Feb 20, 2018

Exploit Explained: The Default Effect

{This post is part of the Archive of Human Exploits}

If you've seen something like the above, you have a clue as to the huge importance of the default effect. Simply put, most people are lazy (sloth, the seventh deadly sin) and will choose inaction over action in most situations.  Trained persuaders know all about this human exploit, so they work hard to ensure they are the 'inaction option' where such a thing is possible. That's how you get appeals like the one above.

The default effect is so powerful that it's the driving force behind applications of behavioral economics in public policy. Nobel Laureate Richard Thaler and Harvard Professor Cass Sunstein coined the term "nudge," a persuasion method that gently pushes people toward what are deemed good choices primarily using default effects. "Human beings often suffer from inertia," Professor Sunstein writes in a 2017 article for Bloomberg. "Even if it is easy to go, or to change the default, they just don’t move. We take the path of least resistance."

As a case in point, Professor Sunstein describes a recent legal case (he's a law professor):
The sad tale began in 2000, when a telemarketing firm, Suntasia Marketing, persuaded hundreds of thousands of consumers to pay a monthly fee for subscriptions that were essentially worthless. Telemarketers called people out of the blue and said (falsely) that they represented the consumer’s bank. They reported good news, to the effect that the consumer had won a reward, consisting of (for example) a subscription to a “buyer’s club,” which would offer consumer gasoline and airline rebates. On average, consumers paid Suntasia $239 over the course of their subscriptions, and received nothing in return. 
In 2007, the Federal Trade Commission sued Suntasia. In response, the court directed the company to notify its subscribers of their right to cancel. According to the court’s order, subscribers who had been enrolled for six months or less would receive a letter saying that they would be canceled by default -- but adding that they could continue if they wished (by letter or phone call). Those who had been enrolled for more than six months would receive a letter saying that their subscriptions would continue by default -- but adding that they could cancel if they wished (also by letter or phone).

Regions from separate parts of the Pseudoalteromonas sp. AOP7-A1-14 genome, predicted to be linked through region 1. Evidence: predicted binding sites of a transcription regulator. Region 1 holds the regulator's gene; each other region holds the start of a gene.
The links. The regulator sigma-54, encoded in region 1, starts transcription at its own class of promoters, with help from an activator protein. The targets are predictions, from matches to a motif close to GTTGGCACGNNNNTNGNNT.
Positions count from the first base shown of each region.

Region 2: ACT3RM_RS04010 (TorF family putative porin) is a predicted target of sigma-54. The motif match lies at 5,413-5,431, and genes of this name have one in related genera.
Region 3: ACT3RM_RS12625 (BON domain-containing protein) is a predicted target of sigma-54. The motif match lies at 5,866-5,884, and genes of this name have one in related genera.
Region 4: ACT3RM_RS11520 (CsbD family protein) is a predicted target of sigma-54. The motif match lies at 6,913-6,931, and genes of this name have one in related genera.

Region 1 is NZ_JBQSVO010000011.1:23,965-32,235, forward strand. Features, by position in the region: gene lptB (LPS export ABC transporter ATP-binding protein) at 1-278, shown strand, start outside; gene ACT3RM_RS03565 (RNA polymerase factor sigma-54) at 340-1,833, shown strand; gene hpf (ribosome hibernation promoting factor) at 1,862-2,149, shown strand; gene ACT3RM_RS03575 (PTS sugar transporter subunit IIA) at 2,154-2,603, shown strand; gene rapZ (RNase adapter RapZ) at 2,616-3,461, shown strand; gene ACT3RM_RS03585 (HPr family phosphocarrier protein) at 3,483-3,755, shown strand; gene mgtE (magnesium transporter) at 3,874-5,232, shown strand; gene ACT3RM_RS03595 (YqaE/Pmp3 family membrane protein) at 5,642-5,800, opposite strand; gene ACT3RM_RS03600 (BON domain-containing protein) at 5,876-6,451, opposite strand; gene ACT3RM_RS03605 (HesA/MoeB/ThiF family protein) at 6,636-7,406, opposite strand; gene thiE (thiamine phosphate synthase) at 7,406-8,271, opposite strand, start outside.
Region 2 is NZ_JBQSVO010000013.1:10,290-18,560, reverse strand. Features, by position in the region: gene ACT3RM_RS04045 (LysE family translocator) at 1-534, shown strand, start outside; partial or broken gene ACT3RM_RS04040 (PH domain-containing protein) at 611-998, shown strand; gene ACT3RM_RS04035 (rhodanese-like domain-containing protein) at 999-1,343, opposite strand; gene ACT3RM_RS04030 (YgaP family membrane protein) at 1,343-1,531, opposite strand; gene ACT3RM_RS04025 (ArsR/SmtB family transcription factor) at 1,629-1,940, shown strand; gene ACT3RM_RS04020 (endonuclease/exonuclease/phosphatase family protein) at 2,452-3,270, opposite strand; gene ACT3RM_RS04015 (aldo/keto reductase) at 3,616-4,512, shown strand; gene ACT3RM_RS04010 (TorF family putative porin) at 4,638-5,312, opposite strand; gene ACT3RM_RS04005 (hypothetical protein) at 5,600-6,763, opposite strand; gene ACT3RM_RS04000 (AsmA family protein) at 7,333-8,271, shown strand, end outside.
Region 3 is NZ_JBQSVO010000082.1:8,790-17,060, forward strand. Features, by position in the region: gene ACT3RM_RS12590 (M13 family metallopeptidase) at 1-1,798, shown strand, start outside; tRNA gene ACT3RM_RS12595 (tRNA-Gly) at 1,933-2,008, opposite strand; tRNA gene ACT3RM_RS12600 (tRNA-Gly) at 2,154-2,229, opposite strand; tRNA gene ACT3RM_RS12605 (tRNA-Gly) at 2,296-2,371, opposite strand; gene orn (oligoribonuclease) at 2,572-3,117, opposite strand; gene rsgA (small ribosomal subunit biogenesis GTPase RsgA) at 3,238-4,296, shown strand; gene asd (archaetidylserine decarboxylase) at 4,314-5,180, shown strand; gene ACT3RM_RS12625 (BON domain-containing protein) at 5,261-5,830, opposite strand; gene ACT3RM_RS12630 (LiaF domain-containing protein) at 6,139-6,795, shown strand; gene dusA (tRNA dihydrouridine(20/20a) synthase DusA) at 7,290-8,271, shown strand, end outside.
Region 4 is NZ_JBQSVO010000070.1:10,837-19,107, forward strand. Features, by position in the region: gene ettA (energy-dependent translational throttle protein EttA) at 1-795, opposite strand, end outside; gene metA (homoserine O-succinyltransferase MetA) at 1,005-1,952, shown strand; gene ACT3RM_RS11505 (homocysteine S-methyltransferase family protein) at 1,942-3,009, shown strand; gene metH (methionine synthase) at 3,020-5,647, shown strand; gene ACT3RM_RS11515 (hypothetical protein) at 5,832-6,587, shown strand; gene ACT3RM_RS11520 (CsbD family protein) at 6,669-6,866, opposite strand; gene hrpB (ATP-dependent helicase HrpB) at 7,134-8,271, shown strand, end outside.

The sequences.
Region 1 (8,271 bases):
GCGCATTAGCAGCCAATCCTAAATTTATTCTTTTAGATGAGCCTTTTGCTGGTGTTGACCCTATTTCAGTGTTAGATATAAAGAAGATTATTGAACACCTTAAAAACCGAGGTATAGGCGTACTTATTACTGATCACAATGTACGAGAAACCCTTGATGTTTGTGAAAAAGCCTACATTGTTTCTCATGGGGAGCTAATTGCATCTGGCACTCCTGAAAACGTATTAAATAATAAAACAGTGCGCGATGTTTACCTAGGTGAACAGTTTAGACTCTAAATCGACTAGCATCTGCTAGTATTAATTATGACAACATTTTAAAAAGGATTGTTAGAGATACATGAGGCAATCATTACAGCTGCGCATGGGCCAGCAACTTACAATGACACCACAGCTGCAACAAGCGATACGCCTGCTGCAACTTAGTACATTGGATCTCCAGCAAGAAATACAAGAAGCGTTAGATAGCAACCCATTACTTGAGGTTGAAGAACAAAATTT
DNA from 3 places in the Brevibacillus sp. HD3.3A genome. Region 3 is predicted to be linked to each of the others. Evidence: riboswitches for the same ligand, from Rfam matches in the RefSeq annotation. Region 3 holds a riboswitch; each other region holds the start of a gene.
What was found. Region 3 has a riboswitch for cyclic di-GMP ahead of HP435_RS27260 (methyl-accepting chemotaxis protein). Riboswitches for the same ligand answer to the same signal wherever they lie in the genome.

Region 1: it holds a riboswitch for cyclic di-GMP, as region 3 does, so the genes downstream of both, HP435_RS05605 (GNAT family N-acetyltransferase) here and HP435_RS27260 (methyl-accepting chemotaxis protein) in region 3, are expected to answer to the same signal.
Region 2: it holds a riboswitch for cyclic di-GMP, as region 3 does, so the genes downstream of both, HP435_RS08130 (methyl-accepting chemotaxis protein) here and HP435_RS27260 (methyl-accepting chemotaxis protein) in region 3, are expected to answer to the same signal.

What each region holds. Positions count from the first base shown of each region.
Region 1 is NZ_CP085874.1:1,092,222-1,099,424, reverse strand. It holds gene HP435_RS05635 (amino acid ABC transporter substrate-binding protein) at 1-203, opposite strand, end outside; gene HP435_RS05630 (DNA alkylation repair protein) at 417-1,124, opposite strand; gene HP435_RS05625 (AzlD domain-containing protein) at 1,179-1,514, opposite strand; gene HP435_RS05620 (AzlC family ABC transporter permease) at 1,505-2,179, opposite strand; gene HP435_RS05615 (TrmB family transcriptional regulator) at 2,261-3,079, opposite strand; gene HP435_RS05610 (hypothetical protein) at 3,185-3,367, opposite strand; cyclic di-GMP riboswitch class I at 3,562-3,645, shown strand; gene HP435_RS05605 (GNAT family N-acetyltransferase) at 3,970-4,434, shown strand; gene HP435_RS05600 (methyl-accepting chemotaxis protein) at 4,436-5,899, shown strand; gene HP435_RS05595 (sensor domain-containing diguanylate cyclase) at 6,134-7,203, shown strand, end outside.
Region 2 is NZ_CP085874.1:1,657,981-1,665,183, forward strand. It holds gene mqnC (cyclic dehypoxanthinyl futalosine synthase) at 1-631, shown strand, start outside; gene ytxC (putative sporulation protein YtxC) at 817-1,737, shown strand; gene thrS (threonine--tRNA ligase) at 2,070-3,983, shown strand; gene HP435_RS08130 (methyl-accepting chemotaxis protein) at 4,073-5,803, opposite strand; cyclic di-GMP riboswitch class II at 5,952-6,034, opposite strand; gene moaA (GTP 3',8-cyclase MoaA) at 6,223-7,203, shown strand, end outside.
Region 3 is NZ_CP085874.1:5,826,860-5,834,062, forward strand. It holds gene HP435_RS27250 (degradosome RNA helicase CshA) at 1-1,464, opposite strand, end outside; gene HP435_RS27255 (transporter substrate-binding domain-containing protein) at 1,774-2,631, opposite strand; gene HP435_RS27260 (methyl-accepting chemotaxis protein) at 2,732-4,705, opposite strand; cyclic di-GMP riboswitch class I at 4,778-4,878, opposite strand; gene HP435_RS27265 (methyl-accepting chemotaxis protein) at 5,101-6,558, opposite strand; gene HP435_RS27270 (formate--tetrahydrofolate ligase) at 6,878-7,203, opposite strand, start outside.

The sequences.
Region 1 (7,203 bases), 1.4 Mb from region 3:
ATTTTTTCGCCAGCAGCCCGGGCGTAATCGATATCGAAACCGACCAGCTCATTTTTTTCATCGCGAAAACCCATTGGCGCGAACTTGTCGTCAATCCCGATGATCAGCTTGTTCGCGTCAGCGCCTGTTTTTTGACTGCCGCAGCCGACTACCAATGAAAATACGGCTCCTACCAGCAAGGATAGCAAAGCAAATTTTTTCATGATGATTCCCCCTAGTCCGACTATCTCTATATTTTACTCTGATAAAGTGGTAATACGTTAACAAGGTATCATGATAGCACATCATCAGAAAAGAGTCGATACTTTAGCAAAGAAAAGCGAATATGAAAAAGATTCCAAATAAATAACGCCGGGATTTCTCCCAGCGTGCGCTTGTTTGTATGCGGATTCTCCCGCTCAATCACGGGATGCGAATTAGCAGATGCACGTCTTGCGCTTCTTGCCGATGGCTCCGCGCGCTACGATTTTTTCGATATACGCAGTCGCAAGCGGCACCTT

Did the default rule matter? Absolutely.
When subscriptions were canceled by default, almost everyone ended up canceling -- a stunning 99.8 percent. But when people were merely notified of their right to cancel, most people ignored the letter and so continued to subscribe (about 63.2 percent).
What's ironic is that in attempting to punish of the most heinous scams in the telemarketing business, the FTC permitted Suntasia to use another telemarketing scam it had explicitly banned: negative options. According to the FTC, this term encompasses a broad category of "commercial transactions in which sellers interpret a customer’s failure to take an affirmative action, either to reject an offer or cancel an agreement, as assent to be charged for goods or services." Yet that is exactly the method the FTC directed Suntasia to use to determine if its longer-term customers should keep getting charged.

The default effect is both powerful and non-obvious. Trained persuaders take note. Buyers beware. Here's a little extra motivation for the latter (because, inertia) ...

In his book Originals: How Non-Conformists Move the World, Adam Grant claims that one of the most telling tests of whether someone is an original thinker is if he or she changes the default Web browser. In a study of customer-service agents he references in the book, it was shown original thinkers favored Web browsers that (at the time) required action to use. That is, they were more likely to use installation-required browsers such as Firefox or Chrome over default browsers  such as Internet Explorer (PC) and Safari (Mac).

One could extend this hypothesis to email clients as well. If you're still using an AOL address, for example, you're probably not an original thinker. However, this also implies a solution. If you want to be more original, or maybe just perceived as such, you can install and use a non-default browser like Google Chrome, which is my preference. (See what I did there?)

Oh, and pro tip: Always click "no" when messages like the one at the top of this post pop up.